Hawke’s Flight, Chapter Twelve
It was another day’s slog down the Roads, down tunnels that were getting older and more decrepit by the mile, till we got to the gate of the old thaig. Human structures this old are either refurbished things like Ostagar and Kirkwall, or they’re mossy old ruins with maybe the occasional pile of rock that might once have been something or other. But the Roads have been abandoned halfway to forever, and the only weathering they see is the touch of rockworm and redfern and deep mushrooms, or the gentle drip of water. This place – well – it’s not like it’s my birthright in particular, not more than any dwarf’s got a right to recover the ancient treasures of our people, but it resonates, you know? It sings to me.
And what it sings is to get in, get out and get liquid. My people, especially back in the oldest days, we were a little bit richer than the fevered dreams of avarice. You know how Orzammar is wealthy? Right. You’re seeing us in our twilight, and you’re seeing a city that could buy small kingdoms, and an army that could raze them. When they talk about the gold-fever of the dwarves, people assume it’s all about the stuff buried in the few remaining workable mines, about the paltry adulterated crap that the humans use for coins. They think it’s something supernatural that makes us lust for treasure and dig for gold and magic. And by and large? Nope. We just know our history. And a score down here is enough to set a dozen people for life.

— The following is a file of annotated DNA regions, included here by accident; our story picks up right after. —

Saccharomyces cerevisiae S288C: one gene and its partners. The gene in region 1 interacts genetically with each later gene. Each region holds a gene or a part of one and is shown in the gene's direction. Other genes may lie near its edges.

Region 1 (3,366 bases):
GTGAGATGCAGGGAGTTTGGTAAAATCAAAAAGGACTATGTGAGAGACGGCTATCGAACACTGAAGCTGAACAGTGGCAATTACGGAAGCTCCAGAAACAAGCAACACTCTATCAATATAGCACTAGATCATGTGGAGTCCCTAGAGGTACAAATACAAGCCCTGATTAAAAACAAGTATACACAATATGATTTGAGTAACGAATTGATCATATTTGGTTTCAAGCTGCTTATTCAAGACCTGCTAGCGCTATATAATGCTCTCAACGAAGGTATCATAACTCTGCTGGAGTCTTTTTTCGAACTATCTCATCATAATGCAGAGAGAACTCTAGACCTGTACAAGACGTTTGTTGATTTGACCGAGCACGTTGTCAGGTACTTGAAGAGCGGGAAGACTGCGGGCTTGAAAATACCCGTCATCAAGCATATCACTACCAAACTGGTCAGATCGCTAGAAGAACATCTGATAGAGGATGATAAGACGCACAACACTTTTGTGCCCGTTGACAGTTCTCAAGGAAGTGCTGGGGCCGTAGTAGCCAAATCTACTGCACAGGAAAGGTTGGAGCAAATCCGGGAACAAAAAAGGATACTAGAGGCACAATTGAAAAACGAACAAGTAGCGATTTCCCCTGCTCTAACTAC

Anyway, where was I? Treasure. Yes. That gate. Right where the Seeker said. Twenty hours’ march northwest of the Nameless Stair, a mile and a quarter below ground, close enough to the earth’s heart that the Stone itself is warm as your skin. The Road opened out into a chamber that reminded me of the Boneyard of Orzammar. Great carven faces stared down at us from the rock, faces captured in perfect detail down to the last scar and wrinkle, Paragons of old, no doubt, Paragons so old I didn’t know their faces, and every one of ’em wore a crown. The walls were sheer, smooth, polished, untouched by the ravages of age. The whole chamber lit not by lightstones but by bright tongues of flame tethered by inscribed circles of runes on curved mirrors, and the humans’ intake of breath as they realised that those things must be of gold rather than brass was just amusing. And the doors. Each one thirty feet high by eighteen feet across, sheathed in onyx, sealed – if the histories were true – by a mechanical lock, a lock that would remain sealed even if its enchantment failed. A lock opened by an ancient metal key, silvery in the flames’ light yet itself untouched by time, and you would not believe what the Chantry charged me to get the thing verified when I didn’t believe that something that looked and felt like steel would be mirror-bright after a good couple of dozen centuries.